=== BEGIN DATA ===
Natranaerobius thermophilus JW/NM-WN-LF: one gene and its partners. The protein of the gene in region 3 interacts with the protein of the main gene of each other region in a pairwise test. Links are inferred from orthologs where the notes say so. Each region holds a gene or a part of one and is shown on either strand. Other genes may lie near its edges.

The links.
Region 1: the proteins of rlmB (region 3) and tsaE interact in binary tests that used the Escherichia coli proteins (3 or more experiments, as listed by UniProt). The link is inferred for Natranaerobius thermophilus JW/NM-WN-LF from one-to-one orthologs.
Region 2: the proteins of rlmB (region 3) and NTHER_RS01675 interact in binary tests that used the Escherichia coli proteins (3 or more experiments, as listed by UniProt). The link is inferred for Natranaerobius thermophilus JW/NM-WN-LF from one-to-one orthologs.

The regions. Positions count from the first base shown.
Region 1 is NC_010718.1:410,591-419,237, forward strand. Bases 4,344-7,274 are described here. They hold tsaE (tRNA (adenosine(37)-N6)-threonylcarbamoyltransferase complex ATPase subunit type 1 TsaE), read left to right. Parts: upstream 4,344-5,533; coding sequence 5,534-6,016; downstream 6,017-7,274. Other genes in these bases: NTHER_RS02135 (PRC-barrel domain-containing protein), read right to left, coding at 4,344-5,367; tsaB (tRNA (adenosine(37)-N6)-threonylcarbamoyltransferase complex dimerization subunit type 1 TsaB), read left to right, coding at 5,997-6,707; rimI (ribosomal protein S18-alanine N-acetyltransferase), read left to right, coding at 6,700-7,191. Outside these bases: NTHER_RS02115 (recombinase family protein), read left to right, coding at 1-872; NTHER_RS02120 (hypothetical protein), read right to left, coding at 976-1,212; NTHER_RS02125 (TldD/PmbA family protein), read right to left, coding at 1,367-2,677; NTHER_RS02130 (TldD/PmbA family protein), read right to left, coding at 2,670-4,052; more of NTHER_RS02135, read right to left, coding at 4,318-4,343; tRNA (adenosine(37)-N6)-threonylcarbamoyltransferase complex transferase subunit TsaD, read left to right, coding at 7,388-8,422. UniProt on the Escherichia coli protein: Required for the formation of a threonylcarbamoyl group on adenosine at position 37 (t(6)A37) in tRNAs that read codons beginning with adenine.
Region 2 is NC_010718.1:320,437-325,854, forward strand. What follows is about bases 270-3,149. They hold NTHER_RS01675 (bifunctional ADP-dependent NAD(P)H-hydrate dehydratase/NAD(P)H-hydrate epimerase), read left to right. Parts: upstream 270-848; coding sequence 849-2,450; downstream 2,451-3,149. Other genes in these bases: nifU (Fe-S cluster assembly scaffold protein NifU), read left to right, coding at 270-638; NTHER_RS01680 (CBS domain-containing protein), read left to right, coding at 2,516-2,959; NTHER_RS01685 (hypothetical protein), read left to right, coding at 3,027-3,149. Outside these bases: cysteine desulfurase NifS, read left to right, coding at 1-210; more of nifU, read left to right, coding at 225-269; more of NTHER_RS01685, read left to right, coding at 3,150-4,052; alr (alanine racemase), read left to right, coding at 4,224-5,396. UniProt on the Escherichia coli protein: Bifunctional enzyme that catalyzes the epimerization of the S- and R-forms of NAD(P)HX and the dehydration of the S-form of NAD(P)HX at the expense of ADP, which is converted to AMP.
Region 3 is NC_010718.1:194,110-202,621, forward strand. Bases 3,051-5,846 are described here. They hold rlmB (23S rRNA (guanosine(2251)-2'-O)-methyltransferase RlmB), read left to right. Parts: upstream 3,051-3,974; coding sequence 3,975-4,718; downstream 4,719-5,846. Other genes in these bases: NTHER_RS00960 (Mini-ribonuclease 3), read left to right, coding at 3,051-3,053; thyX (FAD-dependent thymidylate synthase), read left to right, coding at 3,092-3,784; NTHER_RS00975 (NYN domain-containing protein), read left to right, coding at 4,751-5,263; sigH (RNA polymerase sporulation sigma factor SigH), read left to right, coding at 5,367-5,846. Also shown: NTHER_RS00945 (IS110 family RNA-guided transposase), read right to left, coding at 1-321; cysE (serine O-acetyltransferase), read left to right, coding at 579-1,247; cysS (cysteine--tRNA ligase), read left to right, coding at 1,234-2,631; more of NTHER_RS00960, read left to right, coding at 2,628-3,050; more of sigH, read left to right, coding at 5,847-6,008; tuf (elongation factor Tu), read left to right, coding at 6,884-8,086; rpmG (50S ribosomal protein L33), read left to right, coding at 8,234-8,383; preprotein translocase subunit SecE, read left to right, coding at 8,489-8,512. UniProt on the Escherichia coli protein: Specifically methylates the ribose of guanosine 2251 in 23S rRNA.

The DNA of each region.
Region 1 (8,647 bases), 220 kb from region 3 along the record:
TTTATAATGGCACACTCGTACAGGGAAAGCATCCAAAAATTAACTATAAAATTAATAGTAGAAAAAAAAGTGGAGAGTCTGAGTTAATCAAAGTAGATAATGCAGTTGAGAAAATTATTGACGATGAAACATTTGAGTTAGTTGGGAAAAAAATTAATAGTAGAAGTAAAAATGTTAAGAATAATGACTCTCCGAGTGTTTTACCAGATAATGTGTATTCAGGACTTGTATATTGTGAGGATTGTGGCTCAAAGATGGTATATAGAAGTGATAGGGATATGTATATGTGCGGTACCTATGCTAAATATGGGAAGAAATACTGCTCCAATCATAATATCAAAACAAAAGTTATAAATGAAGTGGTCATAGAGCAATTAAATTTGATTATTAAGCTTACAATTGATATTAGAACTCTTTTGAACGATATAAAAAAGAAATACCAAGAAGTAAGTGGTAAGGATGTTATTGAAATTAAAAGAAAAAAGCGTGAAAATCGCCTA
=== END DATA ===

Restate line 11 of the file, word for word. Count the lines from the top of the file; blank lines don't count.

TTTATAATGGCACACTCGTACAGGGAAAGCATCCAAAAATTAACTATAAAATTAATAGTAGAAAAAAAAGTGGAGAGTCTGAGTTAATCAAAGTAGATAATGCAGTTGAGAAAATTATTGACGATGAAACATTTGAGTTAGTTGGGAAAAAAATTAATAGTAGAAGTAAAAATGTTAAGAATAATGACTCTCCGAGTGTTTTACCAGATAATGTGTATTCAGGACTTGTATATTGTGAGGATTGTGGCTCAAAGATGGTATATAGAAGTGATAGGGATATGTATATGTGCGGTACCTATGCTAAATATGGGAAGAAATACTGCTCCAATCATAATATCAAAACAAAAGTTATAAATGAAGTGGTCATAGAGCAATTAAATTTGATTATTAAGCTTACAATTGATATTAGAACTCTTTTGAACGATATAAAAAAGAAATACCAAGAAGTAAGTGGTAAGGATGTTATTGAAATTAAAAGAAAAAAGCGTGAAAATCGCCTA